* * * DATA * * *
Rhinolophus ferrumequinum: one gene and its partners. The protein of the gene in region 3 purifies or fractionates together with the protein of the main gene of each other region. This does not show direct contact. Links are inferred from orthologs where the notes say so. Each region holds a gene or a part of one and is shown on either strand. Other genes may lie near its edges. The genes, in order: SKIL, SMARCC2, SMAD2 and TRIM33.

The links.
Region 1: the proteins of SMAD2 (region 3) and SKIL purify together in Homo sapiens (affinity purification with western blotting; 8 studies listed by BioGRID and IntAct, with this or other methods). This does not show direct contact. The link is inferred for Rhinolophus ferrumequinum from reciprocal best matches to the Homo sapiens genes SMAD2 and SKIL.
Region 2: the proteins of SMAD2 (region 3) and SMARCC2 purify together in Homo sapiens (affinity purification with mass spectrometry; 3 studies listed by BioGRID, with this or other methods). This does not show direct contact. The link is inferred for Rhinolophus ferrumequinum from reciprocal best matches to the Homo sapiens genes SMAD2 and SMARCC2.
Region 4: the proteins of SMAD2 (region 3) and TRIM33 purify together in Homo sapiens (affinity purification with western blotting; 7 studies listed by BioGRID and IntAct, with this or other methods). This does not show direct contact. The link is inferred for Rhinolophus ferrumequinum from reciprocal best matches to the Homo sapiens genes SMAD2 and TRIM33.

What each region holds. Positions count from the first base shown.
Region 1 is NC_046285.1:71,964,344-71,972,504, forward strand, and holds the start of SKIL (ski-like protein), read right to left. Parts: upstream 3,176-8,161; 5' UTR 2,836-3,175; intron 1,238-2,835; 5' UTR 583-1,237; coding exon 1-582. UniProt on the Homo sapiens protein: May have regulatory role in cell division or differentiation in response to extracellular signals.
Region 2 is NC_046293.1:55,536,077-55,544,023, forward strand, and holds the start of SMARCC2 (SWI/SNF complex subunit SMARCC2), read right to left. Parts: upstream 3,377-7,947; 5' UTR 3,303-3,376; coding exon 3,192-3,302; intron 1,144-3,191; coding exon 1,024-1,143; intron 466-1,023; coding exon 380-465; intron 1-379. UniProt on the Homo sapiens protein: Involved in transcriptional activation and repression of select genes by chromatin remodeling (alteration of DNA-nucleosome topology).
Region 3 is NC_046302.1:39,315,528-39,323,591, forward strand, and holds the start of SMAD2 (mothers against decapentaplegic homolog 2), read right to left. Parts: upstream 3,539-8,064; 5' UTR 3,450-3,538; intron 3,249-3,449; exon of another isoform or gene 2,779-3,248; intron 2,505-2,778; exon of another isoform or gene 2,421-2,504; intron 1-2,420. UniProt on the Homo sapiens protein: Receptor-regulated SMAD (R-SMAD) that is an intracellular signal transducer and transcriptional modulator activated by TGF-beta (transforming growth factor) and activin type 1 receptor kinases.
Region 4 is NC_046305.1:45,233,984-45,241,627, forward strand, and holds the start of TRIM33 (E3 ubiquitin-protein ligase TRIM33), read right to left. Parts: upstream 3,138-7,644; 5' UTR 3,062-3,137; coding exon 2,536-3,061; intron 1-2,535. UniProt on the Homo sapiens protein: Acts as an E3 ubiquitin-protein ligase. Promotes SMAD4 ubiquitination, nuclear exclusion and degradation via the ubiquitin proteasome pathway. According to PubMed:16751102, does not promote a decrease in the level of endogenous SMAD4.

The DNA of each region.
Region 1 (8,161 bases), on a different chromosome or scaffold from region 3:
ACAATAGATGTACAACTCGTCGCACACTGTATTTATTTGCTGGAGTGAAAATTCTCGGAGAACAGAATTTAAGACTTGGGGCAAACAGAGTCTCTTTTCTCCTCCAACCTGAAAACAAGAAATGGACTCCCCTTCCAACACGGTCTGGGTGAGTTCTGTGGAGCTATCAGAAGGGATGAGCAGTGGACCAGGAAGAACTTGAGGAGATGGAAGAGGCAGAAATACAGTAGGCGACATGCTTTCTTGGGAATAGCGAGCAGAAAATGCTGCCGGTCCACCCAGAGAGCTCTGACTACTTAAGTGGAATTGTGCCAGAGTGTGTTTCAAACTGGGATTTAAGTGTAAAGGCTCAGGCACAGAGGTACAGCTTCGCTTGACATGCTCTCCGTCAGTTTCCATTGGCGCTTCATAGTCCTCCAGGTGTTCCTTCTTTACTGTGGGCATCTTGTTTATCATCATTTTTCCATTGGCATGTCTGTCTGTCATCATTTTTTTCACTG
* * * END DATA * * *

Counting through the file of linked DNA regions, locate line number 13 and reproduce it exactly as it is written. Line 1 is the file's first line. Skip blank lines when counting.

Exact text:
ACAATAGATGTACAACTCGTCGCACACTGTATTTATTTGCTGGAGTGAAAATTCTCGGAGAACAGAATTTAAGACTTGGGGCAAACAGAGTCTCTTTTCTCCTCCAACCTGAAAACAAGAAATGGACTCCCCTTCCAACACGGTCTGGGTGAGTTCTGTGGAGCTATCAGAAGGGATGAGCAGTGGACCAGGAAGAACTTGAGGAGATGGAAGAGGCAGAAATACAGTAGGCGACATGCTTTCTTGGGAATAGCGAGCAGAAAATGCTGCCGGTCCACCCAGAGAGCTCTGACTACTTAAGTGGAATTGTGCCAGAGTGTGTTTCAAACTGGGATTTAAGTGTAAAGGCTCAGGCACAGAGGTACAGCTTCGCTTGACATGCTCTCCGTCAGTTTCCATTGGCGCTTCATAGTCCTCCAGGTGTTCCTTCTTTACTGTGGGCATCTTGTTTATCATCATTTTTCCATTGGCATGTCTGTCTGTCATCATTTTTTTCACTG